The Fence, changes coming on ex-pat residency, Homophobe singer outed Paris show canceled, MEP visit, NATO guy visit, BI on NSC, Khaduri brothers at fence, priests say Jesus organized homophobes, MEP visits Vano in jail, BI says Burjanadze may be prosecuted, Misha spent state $ on Botox, UNM pres in ten days, violent prison death, judges election, compromat archives to be destroyed or not, dep Fin Min resigns, black boxes still there, Chechens on Lapankuri, Batumi Nigerian attack, French Georgian mob sweep, garbage fee, students and Margvel on summer jobs, Ag loans, wine clarity, Rikoti trees cut, diaspora study, flights, IMF debt, growth, Top Girl Porn, Kakhi game, foreigner ag land sale moratorium, Call of Taburetka off Facebook

3 thoughts on “TBLPOD6june2013

  1. All of our ag clients seeking subsidised loans under the new programmes have been referred to the relevant commercial banks for loan applications. As far as anyone can tell, the administering banks are still very conservative and demanding when requiring sound market studies, sound basic feasibility assessments, and professionally developed budgets and cashflows. Given that taxpayers’ money is in play, this seems reasonable. I haven’t heard of any obvious anomaly in this process to date.

  2. Many thanks for a good podcast again. I though still miss Dunbar but our wild Austrian socialist is also really good, adding facts, relevant and also critical questions for the new government. The short return with all three of you discussing was for this reason great. The joy, knowledge, humour and intelligence you have came through.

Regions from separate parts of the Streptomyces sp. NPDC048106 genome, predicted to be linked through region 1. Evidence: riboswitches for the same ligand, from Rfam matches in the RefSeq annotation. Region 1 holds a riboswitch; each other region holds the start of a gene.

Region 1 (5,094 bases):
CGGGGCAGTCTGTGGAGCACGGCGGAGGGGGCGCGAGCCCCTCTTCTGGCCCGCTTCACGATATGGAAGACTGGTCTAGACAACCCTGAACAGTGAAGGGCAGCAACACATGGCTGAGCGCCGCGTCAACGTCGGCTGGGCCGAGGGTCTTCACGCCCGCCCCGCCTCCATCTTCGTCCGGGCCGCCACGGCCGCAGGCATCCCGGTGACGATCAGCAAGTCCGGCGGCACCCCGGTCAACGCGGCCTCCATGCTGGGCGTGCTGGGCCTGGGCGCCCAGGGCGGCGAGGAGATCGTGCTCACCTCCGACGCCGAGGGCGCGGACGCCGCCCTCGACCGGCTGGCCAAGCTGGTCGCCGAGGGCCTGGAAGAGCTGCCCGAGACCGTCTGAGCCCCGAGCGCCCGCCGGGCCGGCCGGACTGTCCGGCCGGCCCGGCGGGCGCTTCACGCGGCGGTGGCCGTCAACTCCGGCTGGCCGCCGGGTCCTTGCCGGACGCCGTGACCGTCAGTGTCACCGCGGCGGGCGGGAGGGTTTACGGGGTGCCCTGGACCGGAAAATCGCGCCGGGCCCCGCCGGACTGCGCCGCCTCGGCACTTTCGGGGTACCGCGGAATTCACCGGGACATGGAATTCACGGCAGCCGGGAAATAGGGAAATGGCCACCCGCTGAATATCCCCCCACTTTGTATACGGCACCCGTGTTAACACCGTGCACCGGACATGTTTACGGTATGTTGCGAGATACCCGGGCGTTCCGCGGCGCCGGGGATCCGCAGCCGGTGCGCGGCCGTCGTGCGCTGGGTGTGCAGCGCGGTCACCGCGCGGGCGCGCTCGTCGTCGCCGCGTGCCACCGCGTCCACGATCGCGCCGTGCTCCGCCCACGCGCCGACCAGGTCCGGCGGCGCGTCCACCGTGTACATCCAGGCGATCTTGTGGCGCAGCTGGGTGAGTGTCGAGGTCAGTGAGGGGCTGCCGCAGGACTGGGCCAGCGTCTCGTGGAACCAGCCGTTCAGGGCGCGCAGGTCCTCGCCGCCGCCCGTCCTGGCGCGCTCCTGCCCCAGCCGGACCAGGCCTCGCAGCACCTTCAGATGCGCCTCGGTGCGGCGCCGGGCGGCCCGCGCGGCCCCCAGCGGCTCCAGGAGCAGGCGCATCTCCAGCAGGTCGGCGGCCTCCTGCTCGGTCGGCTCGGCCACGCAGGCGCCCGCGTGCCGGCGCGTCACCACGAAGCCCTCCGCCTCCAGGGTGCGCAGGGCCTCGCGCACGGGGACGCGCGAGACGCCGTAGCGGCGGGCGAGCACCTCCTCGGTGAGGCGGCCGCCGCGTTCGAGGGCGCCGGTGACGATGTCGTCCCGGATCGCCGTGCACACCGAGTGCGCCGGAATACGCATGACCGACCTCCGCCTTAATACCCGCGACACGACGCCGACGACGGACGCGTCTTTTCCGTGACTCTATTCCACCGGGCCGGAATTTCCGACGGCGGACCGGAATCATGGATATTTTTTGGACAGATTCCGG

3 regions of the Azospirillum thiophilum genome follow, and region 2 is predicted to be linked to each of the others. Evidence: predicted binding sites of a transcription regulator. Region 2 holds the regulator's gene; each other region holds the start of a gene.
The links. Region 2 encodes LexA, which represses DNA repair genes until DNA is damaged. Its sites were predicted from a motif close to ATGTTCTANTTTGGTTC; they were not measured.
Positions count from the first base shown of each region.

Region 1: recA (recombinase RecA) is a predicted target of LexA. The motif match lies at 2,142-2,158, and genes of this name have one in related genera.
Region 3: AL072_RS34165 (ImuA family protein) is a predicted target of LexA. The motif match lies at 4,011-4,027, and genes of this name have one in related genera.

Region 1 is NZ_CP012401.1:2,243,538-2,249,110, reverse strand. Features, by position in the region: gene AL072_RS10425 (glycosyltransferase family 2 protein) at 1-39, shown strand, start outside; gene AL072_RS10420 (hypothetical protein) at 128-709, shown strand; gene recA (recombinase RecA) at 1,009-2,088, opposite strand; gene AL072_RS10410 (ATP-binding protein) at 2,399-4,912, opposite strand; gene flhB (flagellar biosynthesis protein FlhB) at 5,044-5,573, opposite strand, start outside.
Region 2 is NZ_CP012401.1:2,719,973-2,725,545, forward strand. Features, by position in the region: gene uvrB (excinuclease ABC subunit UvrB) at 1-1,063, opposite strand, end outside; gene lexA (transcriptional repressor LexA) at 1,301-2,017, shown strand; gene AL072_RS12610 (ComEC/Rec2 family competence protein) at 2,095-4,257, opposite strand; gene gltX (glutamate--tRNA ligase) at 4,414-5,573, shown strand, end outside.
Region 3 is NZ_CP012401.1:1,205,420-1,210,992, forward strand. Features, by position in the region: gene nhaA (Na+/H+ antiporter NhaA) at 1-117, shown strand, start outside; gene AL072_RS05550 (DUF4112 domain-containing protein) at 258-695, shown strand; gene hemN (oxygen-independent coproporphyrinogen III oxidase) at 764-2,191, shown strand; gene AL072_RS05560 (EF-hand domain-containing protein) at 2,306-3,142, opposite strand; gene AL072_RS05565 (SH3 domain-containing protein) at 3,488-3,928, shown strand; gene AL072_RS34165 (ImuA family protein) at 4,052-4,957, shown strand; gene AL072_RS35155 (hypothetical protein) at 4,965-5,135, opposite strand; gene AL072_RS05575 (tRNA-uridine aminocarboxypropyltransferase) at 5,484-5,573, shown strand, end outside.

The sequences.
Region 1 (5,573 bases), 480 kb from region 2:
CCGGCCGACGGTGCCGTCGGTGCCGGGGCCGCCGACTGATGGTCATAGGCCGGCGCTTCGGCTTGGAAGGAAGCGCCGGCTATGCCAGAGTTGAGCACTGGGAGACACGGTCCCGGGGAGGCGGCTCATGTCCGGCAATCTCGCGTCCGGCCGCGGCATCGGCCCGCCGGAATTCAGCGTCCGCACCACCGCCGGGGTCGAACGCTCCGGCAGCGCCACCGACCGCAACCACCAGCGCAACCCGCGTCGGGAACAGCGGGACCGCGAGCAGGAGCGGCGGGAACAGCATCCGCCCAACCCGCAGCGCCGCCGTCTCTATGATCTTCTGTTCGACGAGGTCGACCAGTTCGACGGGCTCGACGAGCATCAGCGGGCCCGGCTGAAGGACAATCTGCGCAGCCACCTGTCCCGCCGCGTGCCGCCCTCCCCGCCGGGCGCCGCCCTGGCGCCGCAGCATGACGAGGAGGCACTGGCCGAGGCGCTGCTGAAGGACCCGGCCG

You asked for ideas and questions for the upcoming interviews. Here are some for Tsulukiani. Please ask the great fact finder Mathias to check the facts relevant to the questions so she would not get away by plainly denying facts. It’s the Tbilisi version of Hardtalk, right?

    1. When chosen by Ivanishvili to become minister of justice Tsulukiani said in and interview concerning marriage and partners that she “of course” have a Georgian. Can she develop this statement? Is it wrong to marry people or having partners of other ethnic and national groups or is it only a personal preference that she have. Are all non-Georgian ethnical/national groups equally bad or are some worse and some almost acceptable? Or are they all just too different? Isn’t really love more important to her than if her partner is non-Georgian?

    2. When studying at ENAs international masters program. Did Tsulukiani study some other courses related to law then the four following available.

    3 weeks
    “Organisation du travail parlementaire”
    (Organisation of parliamentary work)
    2 weeks
    “Gouvernance territoriale et développement local”
    (Local authorities and the state)
    4 weeks
    “La protection des droits de l’homme”
    (Protecting human rights)
    2 weeks
    “Les nouvelles relations administration et citoyens”
    (New government-citizen relations)

    Altogether eleven weeks (almost three months). They are of course not real law courses but just slightly related to law. Did she take all of these optional courses or just half of them? If she studied some more law at the ENA, how did she manage to do it when more law courses are not given? Did she instead study “Leadership au féminin” or other advanced administrative courses? If she is persisting, ask her to specify the titles of them and how many weeks they did last? What dates were they given? When she was examined? Does she consider that these few weeks are equal to have been studying law at a higher level as the law of Georgia requires? Every real law student would of course consider these courses not relating to the core law curriculum. Law studies are in this sense akin to medical or computer engineering studies. Very hard facts must be understood and learned by heart. Doesn’t she agree with this, that this is important also for law students? International master students at ENA are required to write a thesis on a topic of public administration, not law, what was the name of her thesis?